Javier Palomarez, president and CEO of the United States Hispanic Chamber of Commerce (USHCC). (Photo by USHCC)

Back in December, Javier Palomarez, president and CEO of the United States Hispanic Chamber of Commerce (USHCC) complimented U.S. Treasury Secretary Timothy Geithner and his colleagues at the Department of Treasury for their role in overachieving the agency’ goals and for working with the USHCC members to create new opportunities for Latino owned businesses.

Palomarez praised Geithner and his staff for surpassing their yearly small business contracting goals for 2011. This agency set the bar high in FY 2011 for other federal agencies by exceeding its overall government contracting goal and each of its four sub-goals for small businesses. According to the report, around 34 percent of its $2.2 billion contracting budget supported small businesses – a record achievement.

What does this mean for those small businesses, especially for Latino business owners? In first place, it provides additional opportunities for inclusion into federal and state contracts. The trick is how to get into the game.

According to the Small Business Administration (SBA) Office of Government Contracting (GC), the office works to make possible participation of small, disadvantaged, and woman-owned businesses in federal government contract and subcontract awards.

Each year, the federal government and its agencies determine an overall goal to contract small businesses –approximate 23 percent of all federal contracts– to provide them with goods and services. Small businesses located in economically distressed areas or owned by veterans, women, and minorities might become eligible to receive sub-contracts working with larger or established federal providers. The administration encourages competition so that they get the best service or goods for their buck.

A well organized Getting Started  section of the SBA website guides you through the process of registering your firm as a “small business” and helping you define if your firm qualifies for such definition.  Working with the Government then provides you with information about all the regulations to keep in mind if you decide to bid for a contract, such as business qualifications, reporting contract activities and taking advantage of your “small business” condition. Online and in-person support is offered along the life of the bid and the contract –if you were to be the winning bidder–, through Local SBA Offices and Procurement Center Representatives.

Although not available in all regions and states, some heavily Latino populated areas in the country are working with bilingual Business Development Officers–English and Spanish– who provide information for current or prospective Latino business owners wanting to contract with the federal government, trying to improve their business opportunities through some sort of financial assistance, or simply for those would like to start their own business but do not know where to start. You can find if your region has bilingual Business Development Officers by consulting the Association of Small Business Development Centers and their directory.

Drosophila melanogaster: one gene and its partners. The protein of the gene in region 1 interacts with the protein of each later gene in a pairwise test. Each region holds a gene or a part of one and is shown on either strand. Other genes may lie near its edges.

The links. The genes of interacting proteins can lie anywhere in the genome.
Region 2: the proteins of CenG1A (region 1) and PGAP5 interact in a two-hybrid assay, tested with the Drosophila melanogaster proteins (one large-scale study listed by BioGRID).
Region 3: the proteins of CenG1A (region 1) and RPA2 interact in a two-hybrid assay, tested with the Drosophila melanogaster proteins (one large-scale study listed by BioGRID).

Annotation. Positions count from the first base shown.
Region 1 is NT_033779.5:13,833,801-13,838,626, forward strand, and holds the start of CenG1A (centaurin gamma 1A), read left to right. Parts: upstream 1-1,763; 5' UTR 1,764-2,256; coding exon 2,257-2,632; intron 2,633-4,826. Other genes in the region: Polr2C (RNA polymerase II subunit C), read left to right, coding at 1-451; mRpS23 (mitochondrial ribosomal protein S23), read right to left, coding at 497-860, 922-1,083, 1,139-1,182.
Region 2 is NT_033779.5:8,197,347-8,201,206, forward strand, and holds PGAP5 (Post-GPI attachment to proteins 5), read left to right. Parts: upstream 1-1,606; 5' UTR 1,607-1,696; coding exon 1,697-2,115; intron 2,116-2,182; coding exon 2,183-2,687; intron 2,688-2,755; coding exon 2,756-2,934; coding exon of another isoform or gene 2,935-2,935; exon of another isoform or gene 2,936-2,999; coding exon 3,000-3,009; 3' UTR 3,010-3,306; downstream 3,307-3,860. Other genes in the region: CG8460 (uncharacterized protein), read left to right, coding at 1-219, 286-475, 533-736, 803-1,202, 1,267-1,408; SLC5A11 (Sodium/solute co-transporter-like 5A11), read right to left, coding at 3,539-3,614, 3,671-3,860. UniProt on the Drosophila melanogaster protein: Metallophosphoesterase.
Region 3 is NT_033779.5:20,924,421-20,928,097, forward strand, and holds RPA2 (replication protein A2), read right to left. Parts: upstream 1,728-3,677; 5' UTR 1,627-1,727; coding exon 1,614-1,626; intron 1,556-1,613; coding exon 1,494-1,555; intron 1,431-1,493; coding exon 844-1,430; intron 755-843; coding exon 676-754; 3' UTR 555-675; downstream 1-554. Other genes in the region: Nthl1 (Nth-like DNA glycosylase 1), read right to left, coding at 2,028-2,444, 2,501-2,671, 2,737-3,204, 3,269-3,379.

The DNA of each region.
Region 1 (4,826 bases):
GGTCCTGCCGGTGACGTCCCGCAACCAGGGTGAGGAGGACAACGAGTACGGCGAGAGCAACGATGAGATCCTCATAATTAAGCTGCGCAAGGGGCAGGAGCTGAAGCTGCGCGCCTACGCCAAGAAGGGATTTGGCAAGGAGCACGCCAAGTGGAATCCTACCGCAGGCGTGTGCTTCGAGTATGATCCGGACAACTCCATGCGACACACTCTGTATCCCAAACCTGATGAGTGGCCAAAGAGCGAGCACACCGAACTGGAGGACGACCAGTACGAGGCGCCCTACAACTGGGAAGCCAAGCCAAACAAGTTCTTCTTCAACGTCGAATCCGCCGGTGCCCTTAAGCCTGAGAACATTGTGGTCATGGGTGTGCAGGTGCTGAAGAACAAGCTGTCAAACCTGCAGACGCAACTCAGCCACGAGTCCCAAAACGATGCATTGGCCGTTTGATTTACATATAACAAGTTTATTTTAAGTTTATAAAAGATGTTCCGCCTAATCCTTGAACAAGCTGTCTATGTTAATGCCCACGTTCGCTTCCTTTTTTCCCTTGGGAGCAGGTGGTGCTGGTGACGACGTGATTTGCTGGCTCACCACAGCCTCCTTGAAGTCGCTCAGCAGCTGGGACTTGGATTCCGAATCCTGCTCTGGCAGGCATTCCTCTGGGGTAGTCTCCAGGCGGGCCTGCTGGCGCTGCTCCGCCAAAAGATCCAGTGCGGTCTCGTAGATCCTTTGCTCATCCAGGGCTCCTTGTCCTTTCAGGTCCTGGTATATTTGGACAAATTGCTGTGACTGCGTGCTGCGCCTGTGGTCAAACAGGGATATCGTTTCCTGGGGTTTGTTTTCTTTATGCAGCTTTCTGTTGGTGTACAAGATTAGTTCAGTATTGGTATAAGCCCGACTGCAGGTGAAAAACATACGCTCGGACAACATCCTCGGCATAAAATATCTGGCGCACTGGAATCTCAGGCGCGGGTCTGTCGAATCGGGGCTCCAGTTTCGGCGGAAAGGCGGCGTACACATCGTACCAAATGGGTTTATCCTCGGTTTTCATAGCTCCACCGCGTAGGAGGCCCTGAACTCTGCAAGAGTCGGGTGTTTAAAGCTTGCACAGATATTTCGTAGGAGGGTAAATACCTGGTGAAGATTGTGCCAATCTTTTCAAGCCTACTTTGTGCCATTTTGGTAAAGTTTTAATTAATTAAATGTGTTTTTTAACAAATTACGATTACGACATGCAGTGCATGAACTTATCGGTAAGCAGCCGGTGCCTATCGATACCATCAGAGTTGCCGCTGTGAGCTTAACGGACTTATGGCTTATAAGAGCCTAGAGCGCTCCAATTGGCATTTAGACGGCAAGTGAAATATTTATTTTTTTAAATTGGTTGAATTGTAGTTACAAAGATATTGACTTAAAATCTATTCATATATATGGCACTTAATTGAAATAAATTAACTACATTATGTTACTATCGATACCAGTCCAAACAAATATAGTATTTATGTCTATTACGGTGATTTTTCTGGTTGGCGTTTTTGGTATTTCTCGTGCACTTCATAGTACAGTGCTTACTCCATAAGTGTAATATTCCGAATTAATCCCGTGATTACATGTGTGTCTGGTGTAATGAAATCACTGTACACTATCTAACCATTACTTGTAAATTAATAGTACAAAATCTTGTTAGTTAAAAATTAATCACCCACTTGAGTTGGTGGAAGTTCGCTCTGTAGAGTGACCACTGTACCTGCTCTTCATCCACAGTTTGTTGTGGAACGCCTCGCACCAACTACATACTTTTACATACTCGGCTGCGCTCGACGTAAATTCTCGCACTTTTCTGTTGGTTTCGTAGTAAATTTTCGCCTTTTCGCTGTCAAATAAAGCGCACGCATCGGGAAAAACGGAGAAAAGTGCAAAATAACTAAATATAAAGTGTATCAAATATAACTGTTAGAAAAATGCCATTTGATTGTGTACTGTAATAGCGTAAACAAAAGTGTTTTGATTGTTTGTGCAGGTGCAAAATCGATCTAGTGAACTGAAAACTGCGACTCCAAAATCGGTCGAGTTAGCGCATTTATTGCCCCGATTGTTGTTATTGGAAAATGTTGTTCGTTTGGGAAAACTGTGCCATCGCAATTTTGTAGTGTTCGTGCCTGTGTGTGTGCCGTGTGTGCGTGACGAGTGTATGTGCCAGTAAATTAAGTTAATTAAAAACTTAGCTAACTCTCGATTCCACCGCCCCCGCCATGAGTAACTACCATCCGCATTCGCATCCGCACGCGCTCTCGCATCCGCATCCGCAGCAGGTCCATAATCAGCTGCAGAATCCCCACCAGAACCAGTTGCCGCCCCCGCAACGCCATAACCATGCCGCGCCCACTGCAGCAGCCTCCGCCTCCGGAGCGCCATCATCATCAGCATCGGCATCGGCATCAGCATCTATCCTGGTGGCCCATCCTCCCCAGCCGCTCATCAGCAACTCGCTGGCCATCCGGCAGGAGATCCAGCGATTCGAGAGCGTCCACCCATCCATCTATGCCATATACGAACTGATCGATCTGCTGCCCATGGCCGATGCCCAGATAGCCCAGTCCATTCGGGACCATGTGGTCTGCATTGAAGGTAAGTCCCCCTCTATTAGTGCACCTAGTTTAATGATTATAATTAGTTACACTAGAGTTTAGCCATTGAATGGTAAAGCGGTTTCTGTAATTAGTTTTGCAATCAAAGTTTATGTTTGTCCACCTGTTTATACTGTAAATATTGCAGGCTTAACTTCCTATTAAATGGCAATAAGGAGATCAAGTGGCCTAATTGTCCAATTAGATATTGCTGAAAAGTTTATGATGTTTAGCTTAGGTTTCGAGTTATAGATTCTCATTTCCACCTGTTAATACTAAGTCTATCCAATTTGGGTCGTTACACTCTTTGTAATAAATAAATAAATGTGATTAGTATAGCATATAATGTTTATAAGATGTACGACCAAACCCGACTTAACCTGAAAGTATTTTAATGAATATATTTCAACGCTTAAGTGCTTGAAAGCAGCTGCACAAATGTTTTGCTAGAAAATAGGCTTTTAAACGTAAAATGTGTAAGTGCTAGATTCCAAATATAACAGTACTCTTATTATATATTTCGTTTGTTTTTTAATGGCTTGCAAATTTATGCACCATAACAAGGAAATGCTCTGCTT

Business Development Officers work with clients through local counseling and mentoring programs offered by the SBA. You can find a variety of programs and resource partners located around the country:

  • Find a Local SBA Office: Local offices are responsible for providing tools to improve and grow small businesses. SBA’s District Offices also oversee the delivery of SBA’s programs throughout the states.
  • Small Business Development Centers: Planning to start a new business as well as getting funding can be a daunting task and the Small Business Development Centers (SBDCs) create partnerships primarily between the government and colleges/universities to provide educational services for small business owners and aspiring entrepreneurs. I started my business many years ago through this type of partnership and was awarded a $90,000 loan.
  • SCORE : Is a nonprofit association that gathers volunteer business counselors throughout the U.S. They can be current or retired business owners and professionals who are trained to serve as counselors advisors and mentors for aspiring entrepreneurs and business owners. Their services are offered for free, as a community service, and you can consult with them online or in person at your local library or other community centers– where available.
  • Women’s Business Centers: Located in different states, Women’s Business Centers (WBCs) represent a national network of nearly 100 educational centers designed to assist women start and grow small businesses. If you are Latina and a female business owner, you might be eligible under both qualifications but your business needs to be registered for Government Contracting.
  • Veterans Business Outreach Centers: This program is designed to provide training, counseling and mentoring, and referrals for eligible veterans owning or considering starting a small business. Sixteen organizations participate in this cooperative agreement and serve as Veterans Business Outreach Centers (VBOC).

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